UP BEAR CREEK
Scientific Evidence of Therapeutic Uses of Entheogenic Mushrooms Explored
by Art Goodtimes
Sep 02, 2010 | 1642 views | 2 2 comments | 14 14 recommendations | email to a friend | print
SHROOMFEST 30… Some 250 fungophiles from all over the country flocked to the Galaxy Theater last week to hear speaker after speaker re-affirm the mounting evidence for the therapeutic value of psychedelic mushrooms and other entheogenic substances – plant-based, animal-derived as well as chemically produced … It was the 30th year of the Telluride Mushroom Festival, and the mountains responded with perhaps the largest fruiting of edible mushrooms in a decade – boletes, chanterelles, hawkswings, sweet corals – the list went on and the tables in Elks Park filled with all manner of unusual, edible and toxic fungi. Fungal pioneer, psychonaut and researcher, Paul Stamets of Fungi Perfecti gave three different lectures – one on the genus psilocybe, of which he is the nation’s leading expert, one on the many ways mushrooms are providing forest remediation, insect control and oil-spill cleanup opportunities, and a third on medicinal uses of fungi, including the amazing healing of his own mother from advanced stage breast cancer using capsules of healing mushroom blends and his work in funding the tests necessary to add turkey tail mushrooms as an accepted medical adjunct therapy for breast cancer … Gary Lincoff, former president of the North American Mycological Society, author of several authoritative texts on mycology (including his latest, The Complete Mushroom Hunter, which sold out at the festival), and festival mycologist and keynote speaker, was in rare form. His identification class combined humor with a definitive run-through for new collectors of all aspects of the fungal world, including slides of the most common species of edible and toxic shrooms. His keynote tracked the history of the last 50 years – from the Fifties when mycology was a backroom activity at the biology departments of just a handful of schools in this country to the Sixties when mushrooms became their own kingdom separate from plants and animals to the current era with its flourishing of mushroom research, mushroom medicinals, mushroom psychic exploration, mushroom culinary arts and mushroom remediation work in this country. His third talk was on Magic Mushrooms and he fearlessly advocated – as speakers have been advocating for the last 30 years in Telluride – for the many therapeutic and spiritual benefits that can accrue from the intentional and sacred practice of ingesting entheogenic mushrooms … The forays were phenomenal, with mushroom baskets filling no matter where one went to search for shrooms. The parade was perhaps the best ever, with a wild array of outrageous mushroom costumes, a drum circle in the park that lasted for hours, and a costume contest that saw winners in three categories and even a boobie prize for an inventive and slightly risqué pop-up shroom bra. Manny and Joanne Salzman were given the first annual Founders Award, designed by local mushroom expert John Sir Jesse, in recognition of their founding and sustaining of the festival for over two decades, until the Telluride Institute took on the management of the event … But perhaps the defining event of the festival was Saturday night’s panel discussion on Entheogens as Mind Medicine. Gary Lincoff moderated the group, although his altered state mimickry transformed him from expert talking head to shroom clown and provided a humorous sidebar to the serious nature of the discussion. Both Marie Luna and Michael Logghe spoke eloquently of the deep heart (as well as mind) value of ayuhuasca in building community – both in the past among traditional peoples for the last several thousand years and in the present as a way of uniting people on a spiritual path of self-discovery and social cohesion. Natasha Lewin of High Times magazine used her hands as wildly gesticulating birds as she told a riveting tale of a thirty-something friend afflicted with cluster headaches, of how this friend exhausted dozens of healing modalities in New York City only to be led to the use of Psilocybe mushrooms – which have healed her from the paralyzing pain and has allowed her to live a normal and happy life, taking small doses of this entheogen whenever the cluster headaches start to appear. And Valerie Mojeiko of MAPS (the Multi-disclipinary Association of Psychedelic Studies) recounted her very bad experience with Ibogaine, another powerful entheogen, and how it was not suited for personal spiritual growth but how its intense effects have proven very useful for shocking alcoholics and drug addicts out of their addiction … For 30 years Telluride’s mushroom event has been one of the few places that discussion of entheogens has continued in America, in spite of several decades of fierce repression and legal sanction. Under cover of a mushroom fest, Dr. Andrew Weil and many others (from Nobel Prize laureates to alternative culture icons) have tried to provide a scientific balance to the irrational drug laws and curtailment of all scientific studies of entheogens. Now, however, the social climate has changed. New studies at John Hopkins, Yale and other American institutions (as well as continuing studies and reports from around the world) are demonstrating that entheogens have an important and beneficial place in society, when used in the appropriate set and setting and with respectful intention. The social climate has changed. And after years of quietly maintaining a platform for the discussion of the real scientific benefits and dangers of entheogens, the Telluride Mushroom Festival is openly advancing our knowledge of this formerly verboten area of human activity and celebrating the value of entheogens in science and art … DVDs of the lectures and presentations from this year’s festival will soon be available through the Telluride Institute’s Shroomfest website, shroomfest.com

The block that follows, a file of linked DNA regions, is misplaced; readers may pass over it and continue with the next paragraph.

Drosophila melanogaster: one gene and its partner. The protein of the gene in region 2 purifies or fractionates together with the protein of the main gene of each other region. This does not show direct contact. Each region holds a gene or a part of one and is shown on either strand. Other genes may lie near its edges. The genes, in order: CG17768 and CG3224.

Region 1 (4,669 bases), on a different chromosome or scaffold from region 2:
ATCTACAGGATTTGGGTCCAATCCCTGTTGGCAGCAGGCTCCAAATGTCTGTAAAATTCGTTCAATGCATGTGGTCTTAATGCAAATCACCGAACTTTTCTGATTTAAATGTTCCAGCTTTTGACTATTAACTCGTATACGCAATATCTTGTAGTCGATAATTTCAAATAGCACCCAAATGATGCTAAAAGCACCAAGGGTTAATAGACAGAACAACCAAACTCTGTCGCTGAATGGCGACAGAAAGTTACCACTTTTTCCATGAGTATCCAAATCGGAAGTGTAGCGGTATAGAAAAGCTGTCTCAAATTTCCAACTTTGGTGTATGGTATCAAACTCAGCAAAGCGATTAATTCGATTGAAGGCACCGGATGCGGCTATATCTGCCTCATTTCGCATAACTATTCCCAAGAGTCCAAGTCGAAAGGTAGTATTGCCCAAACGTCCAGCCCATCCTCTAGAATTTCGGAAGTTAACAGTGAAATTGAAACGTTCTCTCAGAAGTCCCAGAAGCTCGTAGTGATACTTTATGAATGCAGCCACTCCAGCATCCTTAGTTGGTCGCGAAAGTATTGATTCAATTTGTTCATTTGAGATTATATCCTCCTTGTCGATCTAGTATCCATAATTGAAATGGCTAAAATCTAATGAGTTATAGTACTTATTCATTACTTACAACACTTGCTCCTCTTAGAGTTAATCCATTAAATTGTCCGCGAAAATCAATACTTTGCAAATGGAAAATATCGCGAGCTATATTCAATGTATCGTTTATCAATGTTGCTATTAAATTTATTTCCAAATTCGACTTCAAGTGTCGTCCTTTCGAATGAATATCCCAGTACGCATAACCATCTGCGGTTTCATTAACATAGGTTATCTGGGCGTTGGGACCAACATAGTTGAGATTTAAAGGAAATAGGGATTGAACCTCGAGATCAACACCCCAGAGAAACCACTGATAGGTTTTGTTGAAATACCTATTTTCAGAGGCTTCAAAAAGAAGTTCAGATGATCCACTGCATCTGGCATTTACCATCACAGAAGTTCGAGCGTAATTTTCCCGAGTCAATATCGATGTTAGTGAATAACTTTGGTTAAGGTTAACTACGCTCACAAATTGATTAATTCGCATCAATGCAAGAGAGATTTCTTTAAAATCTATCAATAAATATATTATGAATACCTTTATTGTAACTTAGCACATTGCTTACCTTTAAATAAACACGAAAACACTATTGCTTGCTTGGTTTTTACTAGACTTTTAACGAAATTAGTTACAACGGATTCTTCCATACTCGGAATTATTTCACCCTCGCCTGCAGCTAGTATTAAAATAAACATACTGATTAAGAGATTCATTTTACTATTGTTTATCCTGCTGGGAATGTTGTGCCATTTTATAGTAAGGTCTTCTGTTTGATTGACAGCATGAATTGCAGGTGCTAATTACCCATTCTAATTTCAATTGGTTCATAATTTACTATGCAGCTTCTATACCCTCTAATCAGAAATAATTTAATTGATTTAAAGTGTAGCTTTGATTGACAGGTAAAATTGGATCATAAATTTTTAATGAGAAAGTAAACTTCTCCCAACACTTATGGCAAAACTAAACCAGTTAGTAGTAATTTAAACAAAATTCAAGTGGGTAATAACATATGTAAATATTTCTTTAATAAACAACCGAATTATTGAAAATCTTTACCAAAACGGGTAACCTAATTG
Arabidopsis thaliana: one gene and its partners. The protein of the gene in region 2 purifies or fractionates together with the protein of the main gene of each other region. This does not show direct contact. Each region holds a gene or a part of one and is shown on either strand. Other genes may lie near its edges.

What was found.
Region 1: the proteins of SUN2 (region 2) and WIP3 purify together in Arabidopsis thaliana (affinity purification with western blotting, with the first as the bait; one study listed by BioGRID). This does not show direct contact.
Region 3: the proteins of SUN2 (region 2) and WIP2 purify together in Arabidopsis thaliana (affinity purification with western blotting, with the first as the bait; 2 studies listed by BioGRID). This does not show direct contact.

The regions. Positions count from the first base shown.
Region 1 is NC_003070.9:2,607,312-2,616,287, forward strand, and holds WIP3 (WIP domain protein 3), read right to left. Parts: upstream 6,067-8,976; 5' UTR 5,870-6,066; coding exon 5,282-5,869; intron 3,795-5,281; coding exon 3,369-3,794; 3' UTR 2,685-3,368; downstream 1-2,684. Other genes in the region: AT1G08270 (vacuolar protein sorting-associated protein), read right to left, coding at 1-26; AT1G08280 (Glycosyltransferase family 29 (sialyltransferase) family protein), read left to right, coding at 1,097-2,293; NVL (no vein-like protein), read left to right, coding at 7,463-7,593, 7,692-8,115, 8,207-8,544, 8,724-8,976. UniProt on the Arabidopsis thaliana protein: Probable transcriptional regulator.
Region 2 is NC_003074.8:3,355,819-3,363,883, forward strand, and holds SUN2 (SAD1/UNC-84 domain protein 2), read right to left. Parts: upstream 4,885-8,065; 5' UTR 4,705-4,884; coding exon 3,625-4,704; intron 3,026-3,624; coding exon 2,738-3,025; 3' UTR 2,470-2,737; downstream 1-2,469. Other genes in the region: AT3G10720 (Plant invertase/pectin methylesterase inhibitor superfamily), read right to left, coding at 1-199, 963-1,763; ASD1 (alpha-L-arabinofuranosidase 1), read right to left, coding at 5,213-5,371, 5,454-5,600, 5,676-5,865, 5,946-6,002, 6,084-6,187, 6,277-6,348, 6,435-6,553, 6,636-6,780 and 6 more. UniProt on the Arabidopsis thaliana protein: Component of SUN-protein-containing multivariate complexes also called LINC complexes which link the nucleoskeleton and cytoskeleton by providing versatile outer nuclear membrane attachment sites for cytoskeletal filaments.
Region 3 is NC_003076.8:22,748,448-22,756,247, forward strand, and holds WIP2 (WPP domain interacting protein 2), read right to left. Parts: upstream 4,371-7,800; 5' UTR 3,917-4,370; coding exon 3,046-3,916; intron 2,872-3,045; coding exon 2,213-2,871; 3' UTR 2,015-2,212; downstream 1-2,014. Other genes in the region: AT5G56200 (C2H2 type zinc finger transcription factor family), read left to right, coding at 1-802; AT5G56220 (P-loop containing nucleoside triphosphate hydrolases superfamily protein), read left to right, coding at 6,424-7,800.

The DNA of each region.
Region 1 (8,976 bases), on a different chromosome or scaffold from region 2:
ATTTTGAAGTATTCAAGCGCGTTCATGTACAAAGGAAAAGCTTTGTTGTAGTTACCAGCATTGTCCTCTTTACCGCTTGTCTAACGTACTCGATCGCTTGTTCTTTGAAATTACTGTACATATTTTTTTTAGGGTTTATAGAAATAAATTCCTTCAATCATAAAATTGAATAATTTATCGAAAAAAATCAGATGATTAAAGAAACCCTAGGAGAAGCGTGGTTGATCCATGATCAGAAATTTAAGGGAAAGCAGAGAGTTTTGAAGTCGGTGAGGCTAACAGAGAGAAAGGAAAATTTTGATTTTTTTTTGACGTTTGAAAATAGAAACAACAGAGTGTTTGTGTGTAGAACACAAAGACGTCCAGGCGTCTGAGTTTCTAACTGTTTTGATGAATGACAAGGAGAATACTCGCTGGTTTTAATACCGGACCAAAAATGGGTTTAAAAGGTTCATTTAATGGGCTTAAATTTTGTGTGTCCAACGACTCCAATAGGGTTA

THE TALKING GOURD

Saving Face

In e-mail reply to a flaming
I found a middle
place, of sorts

instinctual student still
of grandma lily mill’s
art of saving face.

Behavioral relic of
my early remembered
animal embrace.

She who spoke Japanese
read tea leaves & died
when I was one

comes now
to tease the lion
out from under

& instead of a whip
I whisper
into the wild air

making my case gently
across the continents
of cyberspace.


Comments
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Paleohippie
|
September 04, 2010
searching the web finds no Shroom Alliance (in order to eat we must kill plants and animals, unless you are a breathatarian...), but there is a Shroom Liberation Front -- SLF
shroomalliance2
|
September 02, 2010
And so the Shrooms must die so that you can live. No, I cannot support that.

Support The Shroom Alliance.